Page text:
Distance: As long or short as you want for Upper Muley Twist
Season: Spring and Fall
About 30 miles from Escalante, along the spectacularly scenic highway 12 that climbs over and around amazing Navajo sandstone, is the tiny town of Boulder. From Boulder, the Burr Trail heads off to the west towards Capitol Reef National Park. The Burr Trail is a paved route that for 30 spectacular miles heads into narrow red rock slot canyons, down a staircase of rock formations, and eventually down the Burr Trail Switchbacks that somehow descends nearly 2000 feet down to the valley below the Waterpocket Fold. The road is paved until the Capitol Reef NP boundary and then is a good dirt road until it reaches the Bullfrog-Notom road at the bottom of the fold. This route was used by John Burr to move his cattle from season to season in the 1800's.
But, just before you head down those switchbacks, there is a rough dirt road heading north into the Upper Muley Twist Canyon. For the next 3 miles, the road literally is the stream bed as it enters the canyon. It is a rough road only suitable to high clearance 4x4 vehicles and there are several sections of rough rocks to deal with. Despite the thoughts to stop several times, we continued to the end at the Strike Valley Overlook Trailhead. This trail is an easy 1/2 mile one-way climb along a sandy wash and then bare Navajo sandstone to the top of the Waterpocket Fold and to one of the most spectacular views I have ever seen in my life.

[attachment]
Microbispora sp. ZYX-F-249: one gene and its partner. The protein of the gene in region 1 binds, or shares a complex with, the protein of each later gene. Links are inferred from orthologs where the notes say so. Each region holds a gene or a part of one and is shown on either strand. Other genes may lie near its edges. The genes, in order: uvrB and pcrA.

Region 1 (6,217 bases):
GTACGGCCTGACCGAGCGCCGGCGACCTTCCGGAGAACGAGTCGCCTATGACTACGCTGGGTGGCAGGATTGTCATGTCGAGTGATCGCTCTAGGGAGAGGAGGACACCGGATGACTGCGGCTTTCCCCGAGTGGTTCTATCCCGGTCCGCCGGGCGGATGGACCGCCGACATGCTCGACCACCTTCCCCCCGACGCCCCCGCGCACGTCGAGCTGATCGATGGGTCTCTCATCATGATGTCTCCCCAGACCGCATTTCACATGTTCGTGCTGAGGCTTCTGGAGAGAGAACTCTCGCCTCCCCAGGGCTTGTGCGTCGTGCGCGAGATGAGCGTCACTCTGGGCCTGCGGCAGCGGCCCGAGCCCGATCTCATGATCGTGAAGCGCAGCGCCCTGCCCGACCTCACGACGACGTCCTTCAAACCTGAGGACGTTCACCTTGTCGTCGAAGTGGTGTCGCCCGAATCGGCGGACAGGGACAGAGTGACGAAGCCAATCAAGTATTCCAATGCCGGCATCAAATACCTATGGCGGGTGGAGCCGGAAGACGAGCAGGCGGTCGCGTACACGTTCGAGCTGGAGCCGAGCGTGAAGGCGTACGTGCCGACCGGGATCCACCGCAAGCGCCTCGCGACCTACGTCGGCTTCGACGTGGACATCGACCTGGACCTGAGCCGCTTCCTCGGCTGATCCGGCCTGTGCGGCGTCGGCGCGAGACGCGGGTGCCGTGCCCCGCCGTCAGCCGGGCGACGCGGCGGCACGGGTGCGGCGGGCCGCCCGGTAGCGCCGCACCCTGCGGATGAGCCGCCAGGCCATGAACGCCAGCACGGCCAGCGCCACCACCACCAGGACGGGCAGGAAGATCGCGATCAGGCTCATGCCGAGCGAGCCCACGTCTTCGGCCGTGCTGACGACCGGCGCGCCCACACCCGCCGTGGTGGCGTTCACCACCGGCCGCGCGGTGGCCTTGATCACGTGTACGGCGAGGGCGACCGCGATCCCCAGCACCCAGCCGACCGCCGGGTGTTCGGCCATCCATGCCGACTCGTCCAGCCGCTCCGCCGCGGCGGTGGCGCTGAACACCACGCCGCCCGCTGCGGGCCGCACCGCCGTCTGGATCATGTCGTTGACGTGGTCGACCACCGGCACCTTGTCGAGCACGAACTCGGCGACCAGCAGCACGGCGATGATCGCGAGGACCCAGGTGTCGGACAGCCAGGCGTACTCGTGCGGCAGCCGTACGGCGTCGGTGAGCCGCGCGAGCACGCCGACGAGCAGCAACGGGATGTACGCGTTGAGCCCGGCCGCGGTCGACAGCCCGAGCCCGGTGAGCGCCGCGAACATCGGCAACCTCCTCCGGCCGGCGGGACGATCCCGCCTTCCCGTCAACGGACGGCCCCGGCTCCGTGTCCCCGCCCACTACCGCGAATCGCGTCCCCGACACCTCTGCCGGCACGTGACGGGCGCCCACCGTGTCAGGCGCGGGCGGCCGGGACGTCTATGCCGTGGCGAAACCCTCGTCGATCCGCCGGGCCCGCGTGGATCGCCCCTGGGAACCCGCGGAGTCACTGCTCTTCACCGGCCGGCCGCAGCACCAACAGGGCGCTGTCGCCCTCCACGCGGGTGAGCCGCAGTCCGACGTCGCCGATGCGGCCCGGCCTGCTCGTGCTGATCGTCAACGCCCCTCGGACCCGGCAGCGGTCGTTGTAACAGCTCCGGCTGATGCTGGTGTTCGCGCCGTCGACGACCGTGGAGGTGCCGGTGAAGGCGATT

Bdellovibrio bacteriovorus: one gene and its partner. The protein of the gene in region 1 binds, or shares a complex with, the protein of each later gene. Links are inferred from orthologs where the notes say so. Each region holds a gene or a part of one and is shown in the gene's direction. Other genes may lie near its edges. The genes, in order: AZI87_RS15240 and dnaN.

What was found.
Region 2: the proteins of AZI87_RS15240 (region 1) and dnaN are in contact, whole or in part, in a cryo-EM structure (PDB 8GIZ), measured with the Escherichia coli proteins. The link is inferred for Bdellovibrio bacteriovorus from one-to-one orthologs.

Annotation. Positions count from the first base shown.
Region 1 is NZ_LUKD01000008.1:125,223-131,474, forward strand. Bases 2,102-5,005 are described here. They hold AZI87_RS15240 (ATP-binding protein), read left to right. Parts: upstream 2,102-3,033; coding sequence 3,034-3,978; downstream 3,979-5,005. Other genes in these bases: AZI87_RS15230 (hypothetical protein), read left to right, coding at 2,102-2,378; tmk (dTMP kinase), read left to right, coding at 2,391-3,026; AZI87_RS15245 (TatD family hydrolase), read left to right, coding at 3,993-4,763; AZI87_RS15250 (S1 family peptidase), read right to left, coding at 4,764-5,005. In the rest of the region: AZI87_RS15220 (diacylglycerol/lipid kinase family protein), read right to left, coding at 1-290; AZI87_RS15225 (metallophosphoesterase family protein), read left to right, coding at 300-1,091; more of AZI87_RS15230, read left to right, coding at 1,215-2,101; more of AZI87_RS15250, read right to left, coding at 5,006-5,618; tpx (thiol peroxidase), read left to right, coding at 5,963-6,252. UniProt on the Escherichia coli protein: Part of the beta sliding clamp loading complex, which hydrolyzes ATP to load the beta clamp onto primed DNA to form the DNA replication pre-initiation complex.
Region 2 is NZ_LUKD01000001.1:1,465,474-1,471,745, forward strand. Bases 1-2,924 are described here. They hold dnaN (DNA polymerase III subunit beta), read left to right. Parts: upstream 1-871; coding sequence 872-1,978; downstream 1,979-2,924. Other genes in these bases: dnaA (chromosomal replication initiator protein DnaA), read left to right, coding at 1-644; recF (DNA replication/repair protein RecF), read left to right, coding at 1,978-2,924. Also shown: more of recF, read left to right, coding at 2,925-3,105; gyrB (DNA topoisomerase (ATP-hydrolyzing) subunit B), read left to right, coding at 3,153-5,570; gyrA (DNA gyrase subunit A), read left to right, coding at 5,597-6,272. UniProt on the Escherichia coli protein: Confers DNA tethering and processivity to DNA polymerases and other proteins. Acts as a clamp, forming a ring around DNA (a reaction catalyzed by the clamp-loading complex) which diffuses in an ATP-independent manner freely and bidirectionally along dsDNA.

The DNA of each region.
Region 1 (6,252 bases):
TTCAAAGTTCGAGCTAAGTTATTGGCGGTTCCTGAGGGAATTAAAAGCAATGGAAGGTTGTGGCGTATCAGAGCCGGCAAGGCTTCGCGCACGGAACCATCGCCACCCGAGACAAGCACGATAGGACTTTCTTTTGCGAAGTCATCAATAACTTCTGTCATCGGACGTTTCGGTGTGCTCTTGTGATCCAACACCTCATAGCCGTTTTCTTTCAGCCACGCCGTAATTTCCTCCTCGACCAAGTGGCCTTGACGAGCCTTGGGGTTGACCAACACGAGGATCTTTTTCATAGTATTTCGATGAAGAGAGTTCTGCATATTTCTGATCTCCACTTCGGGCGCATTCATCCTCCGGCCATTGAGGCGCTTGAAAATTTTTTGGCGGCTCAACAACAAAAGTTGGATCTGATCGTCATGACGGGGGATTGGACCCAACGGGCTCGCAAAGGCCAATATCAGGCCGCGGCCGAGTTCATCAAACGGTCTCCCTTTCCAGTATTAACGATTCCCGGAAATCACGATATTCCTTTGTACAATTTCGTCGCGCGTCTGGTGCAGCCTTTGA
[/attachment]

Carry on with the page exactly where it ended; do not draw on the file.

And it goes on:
The Waterpocket Fold is a 100-mile fault-block launched 2000 feet into the air. Across the valley, the layers remain horizontal. But, on the fold themselves, they are strongly tilted upwards. While the resistant Navajo sandstone and other layers remain high up above, the weaker siltstones and clays below that were exposed eroded away, leaving a deep valley. This is thus a reversed monocline.
It is somewhat ironic that what you are looking at far below should actually be ON TOP of what you are standing on. But, those layers eroded away as they were exposed to the elements.
Across the valley are the 11,500 foot Henry Mountains, which are laccolith volcanic remnants. These mountains were literally the last place in the continental United States to ever be mapped!
What a site to behold! After the Strike Valley Overlook hike, do a little excursion up the canyon to have lunch and check out the sites. The Upper Muley Twist Canyon goes for 9 miles one way and can be done as an exciting backpacking trip. There are narrow slot sections and wider areas as well. But, even a little one or two mile jaunt will be worth it, looking up at the immense canyon walls and seeing the tilted layers of the fold heading down canyon.